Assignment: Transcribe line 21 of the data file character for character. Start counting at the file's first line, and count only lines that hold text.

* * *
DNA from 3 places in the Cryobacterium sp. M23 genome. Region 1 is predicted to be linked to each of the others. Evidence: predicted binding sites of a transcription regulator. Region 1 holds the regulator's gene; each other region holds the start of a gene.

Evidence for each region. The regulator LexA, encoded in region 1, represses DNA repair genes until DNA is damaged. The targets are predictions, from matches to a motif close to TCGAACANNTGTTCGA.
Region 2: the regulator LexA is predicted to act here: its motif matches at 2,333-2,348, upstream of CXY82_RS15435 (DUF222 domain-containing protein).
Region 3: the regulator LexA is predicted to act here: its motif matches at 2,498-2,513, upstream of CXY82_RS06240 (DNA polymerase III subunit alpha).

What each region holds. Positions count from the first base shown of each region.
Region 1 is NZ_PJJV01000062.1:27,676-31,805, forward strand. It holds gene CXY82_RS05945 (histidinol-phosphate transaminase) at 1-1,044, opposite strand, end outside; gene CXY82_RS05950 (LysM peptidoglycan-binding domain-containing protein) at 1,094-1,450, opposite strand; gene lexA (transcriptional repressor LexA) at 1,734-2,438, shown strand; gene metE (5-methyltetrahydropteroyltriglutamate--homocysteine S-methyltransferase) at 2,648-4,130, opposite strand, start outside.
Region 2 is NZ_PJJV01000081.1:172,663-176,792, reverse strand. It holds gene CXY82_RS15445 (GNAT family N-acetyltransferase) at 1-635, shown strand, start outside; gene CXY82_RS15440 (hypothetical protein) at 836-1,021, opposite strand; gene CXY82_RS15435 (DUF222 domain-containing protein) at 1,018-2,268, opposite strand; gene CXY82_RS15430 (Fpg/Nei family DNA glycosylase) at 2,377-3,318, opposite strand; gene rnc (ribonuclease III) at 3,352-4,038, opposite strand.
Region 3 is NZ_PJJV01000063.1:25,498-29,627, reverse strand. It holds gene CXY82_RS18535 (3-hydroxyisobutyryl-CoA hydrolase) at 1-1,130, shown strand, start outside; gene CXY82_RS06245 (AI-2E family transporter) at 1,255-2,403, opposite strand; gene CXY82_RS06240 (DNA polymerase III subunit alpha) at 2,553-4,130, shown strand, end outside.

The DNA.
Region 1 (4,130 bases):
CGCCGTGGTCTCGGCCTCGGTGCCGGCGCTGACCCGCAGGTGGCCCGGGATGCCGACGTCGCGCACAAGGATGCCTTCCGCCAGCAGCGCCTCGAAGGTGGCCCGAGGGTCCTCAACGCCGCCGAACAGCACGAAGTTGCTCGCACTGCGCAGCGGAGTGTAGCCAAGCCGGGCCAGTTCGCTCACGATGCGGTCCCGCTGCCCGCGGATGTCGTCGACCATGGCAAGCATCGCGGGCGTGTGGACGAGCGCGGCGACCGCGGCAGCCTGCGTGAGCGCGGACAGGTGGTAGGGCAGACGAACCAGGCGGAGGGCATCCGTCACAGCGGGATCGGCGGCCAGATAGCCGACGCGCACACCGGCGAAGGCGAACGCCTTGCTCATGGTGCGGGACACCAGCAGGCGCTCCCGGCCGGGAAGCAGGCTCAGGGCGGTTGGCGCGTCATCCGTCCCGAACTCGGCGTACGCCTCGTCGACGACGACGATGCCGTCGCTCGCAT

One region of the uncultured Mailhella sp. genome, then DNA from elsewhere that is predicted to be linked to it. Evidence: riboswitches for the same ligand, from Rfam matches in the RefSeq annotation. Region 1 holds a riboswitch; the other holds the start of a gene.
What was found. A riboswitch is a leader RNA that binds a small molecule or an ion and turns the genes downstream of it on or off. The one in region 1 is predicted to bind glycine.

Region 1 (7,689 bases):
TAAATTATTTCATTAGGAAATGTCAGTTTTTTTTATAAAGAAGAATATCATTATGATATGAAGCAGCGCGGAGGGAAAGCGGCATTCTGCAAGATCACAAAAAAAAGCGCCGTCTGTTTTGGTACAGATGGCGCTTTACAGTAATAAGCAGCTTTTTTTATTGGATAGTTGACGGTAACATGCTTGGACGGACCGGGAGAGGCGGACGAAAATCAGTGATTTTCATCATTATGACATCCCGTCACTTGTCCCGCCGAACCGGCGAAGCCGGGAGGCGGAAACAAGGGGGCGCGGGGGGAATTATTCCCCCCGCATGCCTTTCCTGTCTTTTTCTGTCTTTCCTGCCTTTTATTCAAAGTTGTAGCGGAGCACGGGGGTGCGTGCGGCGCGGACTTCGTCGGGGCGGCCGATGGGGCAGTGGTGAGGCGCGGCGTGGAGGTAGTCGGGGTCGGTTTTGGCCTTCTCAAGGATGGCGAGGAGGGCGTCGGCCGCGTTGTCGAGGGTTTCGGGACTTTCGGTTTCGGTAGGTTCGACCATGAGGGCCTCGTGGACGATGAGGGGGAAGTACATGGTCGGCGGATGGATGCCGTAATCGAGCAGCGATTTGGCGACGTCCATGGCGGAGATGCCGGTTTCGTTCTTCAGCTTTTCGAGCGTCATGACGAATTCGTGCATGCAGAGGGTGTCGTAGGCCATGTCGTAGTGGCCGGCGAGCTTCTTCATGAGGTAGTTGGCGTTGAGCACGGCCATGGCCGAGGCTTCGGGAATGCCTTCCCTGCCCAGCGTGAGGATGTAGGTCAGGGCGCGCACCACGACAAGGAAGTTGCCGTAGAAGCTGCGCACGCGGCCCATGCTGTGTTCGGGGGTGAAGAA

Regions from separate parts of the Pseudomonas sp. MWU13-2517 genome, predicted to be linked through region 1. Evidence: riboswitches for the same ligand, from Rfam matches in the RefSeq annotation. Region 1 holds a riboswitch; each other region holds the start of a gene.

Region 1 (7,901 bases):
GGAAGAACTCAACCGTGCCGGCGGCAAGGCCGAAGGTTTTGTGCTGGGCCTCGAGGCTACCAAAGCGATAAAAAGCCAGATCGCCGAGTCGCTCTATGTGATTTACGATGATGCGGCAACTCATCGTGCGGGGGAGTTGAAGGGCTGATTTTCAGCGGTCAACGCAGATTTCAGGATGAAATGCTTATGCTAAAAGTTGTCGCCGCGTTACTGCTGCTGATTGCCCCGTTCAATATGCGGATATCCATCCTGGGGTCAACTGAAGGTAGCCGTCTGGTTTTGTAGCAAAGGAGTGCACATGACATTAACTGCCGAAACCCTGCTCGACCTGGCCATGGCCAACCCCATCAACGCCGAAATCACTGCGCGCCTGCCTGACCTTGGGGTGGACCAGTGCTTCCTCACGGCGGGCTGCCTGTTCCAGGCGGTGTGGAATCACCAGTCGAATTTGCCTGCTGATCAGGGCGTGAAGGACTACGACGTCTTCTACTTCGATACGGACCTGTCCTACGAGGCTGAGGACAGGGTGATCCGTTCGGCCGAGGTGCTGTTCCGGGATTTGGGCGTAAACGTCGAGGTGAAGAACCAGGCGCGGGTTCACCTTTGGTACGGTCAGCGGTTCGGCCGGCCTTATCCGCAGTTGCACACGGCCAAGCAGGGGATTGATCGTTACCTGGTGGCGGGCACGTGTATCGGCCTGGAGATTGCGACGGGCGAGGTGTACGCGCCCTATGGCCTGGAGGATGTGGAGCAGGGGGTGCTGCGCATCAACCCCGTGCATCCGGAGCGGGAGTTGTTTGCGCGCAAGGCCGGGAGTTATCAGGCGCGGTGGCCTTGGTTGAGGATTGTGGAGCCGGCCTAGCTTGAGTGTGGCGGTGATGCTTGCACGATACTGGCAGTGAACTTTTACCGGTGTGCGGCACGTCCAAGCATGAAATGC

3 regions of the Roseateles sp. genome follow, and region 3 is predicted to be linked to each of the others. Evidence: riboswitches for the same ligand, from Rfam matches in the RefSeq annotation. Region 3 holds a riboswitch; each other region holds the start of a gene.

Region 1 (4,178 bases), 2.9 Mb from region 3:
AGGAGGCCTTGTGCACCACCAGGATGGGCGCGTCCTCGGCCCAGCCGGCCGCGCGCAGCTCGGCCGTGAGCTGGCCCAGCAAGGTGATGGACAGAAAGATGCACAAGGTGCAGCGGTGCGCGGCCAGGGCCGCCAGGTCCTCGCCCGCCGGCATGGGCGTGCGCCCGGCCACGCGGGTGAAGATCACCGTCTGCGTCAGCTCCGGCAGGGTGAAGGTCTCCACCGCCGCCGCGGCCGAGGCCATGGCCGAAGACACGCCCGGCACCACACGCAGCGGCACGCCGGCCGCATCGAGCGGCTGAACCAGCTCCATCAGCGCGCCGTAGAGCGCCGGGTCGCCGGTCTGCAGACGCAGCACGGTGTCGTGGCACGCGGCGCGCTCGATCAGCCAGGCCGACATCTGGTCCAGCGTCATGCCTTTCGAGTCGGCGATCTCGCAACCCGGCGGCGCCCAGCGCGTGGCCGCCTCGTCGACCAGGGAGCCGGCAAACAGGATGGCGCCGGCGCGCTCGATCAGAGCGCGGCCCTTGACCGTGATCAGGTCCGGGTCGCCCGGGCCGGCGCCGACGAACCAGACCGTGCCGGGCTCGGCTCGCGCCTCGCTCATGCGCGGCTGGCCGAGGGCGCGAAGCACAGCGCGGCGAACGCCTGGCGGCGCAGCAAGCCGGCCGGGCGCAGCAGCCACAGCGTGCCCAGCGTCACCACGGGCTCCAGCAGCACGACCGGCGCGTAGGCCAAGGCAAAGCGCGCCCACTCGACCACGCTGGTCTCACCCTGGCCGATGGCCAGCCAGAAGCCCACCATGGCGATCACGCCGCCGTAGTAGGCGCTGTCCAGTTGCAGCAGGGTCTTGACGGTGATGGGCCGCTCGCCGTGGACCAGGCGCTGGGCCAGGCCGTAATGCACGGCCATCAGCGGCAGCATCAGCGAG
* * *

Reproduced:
AGGAGGCCTTGTGCACCACCAGGATGGGCGCGTCCTCGGCCCAGCCGGCCGCGCGCAGCTCGGCCGTGAGCTGGCCCAGCAAGGTGATGGACAGAAAGATGCACAAGGTGCAGCGGTGCGCGGCCAGGGCCGCCAGGTCCTCGCCCGCCGGCATGGGCGTGCGCCCGGCCACGCGGGTGAAGATCACCGTCTGCGTCAGCTCCGGCAGGGTGAAGGTCTCCACCGCCGCCGCGGCCGAGGCCATGGCCGAAGACACGCCCGGCACCACACGCAGCGGCACGCCGGCCGCATCGAGCGGCTGAACCAGCTCCATCAGCGCGCCGTAGAGCGCCGGGTCGCCGGTCTGCAGACGCAGCACGGTGTCGTGGCACGCGGCGCGCTCGATCAGCCAGGCCGACATCTGGTCCAGCGTCATGCCTTTCGAGTCGGCGATCTCGCAACCCGGCGGCGCCCAGCGCGTGGCCGCCTCGTCGACCAGGGAGCCGGCAAACAGGATGGCGCCGGCGCGCTCGATCAGAGCGCGGCCCTTGACCGTGATCAGGTCCGGGTCGCCCGGGCCGGCGCCGACGAACCAGACCGTGCCGGGCTCGGCTCGCGCCTCGCTCATGCGCGGCTGGCCGAGGGCGCGAAGCACAGCGCGGCGAACGCCTGGCGGCGCAGCAAGCCGGCCGGGCGCAGCAGCCACAGCGTGCCCAGCGTCACCACGGGCTCCAGCAGCACGACCGGCGCGTAGGCCAAGGCAAAGCGCGCCCACTCGACCACGCTGGTCTCACCCTGGCCGATGGCCAGCCAGAAGCCCACCATGGCGATCACGCCGCCGTAGTAGGCGCTGTCCAGTTGCAGCAGGGTCTTGACGGTGATGGGCCGCTCGCCGTGGACCAGGCGCTGGGCCAGGCCGTAATGCACGGCCATCAGCGGCAGCATCAGCGAG